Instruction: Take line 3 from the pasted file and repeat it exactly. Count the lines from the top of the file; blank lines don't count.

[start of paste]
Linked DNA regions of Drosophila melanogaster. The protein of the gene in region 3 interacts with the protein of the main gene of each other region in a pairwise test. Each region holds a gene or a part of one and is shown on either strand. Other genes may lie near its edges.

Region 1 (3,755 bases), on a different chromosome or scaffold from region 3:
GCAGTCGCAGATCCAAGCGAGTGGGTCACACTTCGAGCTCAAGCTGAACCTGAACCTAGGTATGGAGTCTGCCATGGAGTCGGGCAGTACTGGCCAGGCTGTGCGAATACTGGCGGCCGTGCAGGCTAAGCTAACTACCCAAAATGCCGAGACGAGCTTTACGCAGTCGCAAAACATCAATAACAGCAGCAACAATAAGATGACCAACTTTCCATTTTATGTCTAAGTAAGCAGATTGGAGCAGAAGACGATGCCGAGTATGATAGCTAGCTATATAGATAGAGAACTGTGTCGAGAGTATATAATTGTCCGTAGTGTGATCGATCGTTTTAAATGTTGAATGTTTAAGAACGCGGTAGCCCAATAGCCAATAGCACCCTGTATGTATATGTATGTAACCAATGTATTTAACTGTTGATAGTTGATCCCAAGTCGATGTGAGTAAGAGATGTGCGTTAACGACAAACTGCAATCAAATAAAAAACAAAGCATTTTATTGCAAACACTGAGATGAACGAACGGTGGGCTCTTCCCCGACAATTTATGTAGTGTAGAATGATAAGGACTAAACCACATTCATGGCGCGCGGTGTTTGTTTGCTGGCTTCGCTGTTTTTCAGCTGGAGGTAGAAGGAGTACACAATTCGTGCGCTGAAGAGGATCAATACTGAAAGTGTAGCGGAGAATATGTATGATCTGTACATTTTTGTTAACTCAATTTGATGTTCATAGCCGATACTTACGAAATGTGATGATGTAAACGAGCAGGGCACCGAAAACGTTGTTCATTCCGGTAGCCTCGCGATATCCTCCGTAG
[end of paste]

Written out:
GCAGTCGCAGATCCAAGCGAGTGGGTCACACTTCGAGCTCAAGCTGAACCTGAACCTAGGTATGGAGTCTGCCATGGAGTCGGGCAGTACTGGCCAGGCTGTGCGAATACTGGCGGCCGTGCAGGCTAAGCTAACTACCCAAAATGCCGAGACGAGCTTTACGCAGTCGCAAAACATCAATAACAGCAGCAACAATAAGATGACCAACTTTCCATTTTATGTCTAAGTAAGCAGATTGGAGCAGAAGACGATGCCGAGTATGATAGCTAGCTATATAGATAGAGAACTGTGTCGAGAGTATATAATTGTCCGTAGTGTGATCGATCGTTTTAAATGTTGAATGTTTAAGAACGCGGTAGCCCAATAGCCAATAGCACCCTGTATGTATATGTATGTAACCAATGTATTTAACTGTTGATAGTTGATCCCAAGTCGATGTGAGTAAGAGATGTGCGTTAACGACAAACTGCAATCAAATAAAAAACAAAGCATTTTATTGCAAACACTGAGATGAACGAACGGTGGGCTCTTCCCCGACAATTTATGTAGTGTAGAATGATAAGGACTAAACCACATTCATGGCGCGCGGTGTTTGTTTGCTGGCTTCGCTGTTTTTCAGCTGGAGGTAGAAGGAGTACACAATTCGTGCGCTGAAGAGGATCAATACTGAAAGTGTAGCGGAGAATATGTATGATCTGTACATTTTTGTTAACTCAATTTGATGTTCATAGCCGATACTTACGAAATGTGATGATGTAAACGAGCAGGGCACCGAAAACGTTGTTCATTCCGGTAGCCTCGCGATATCCTCCGTAG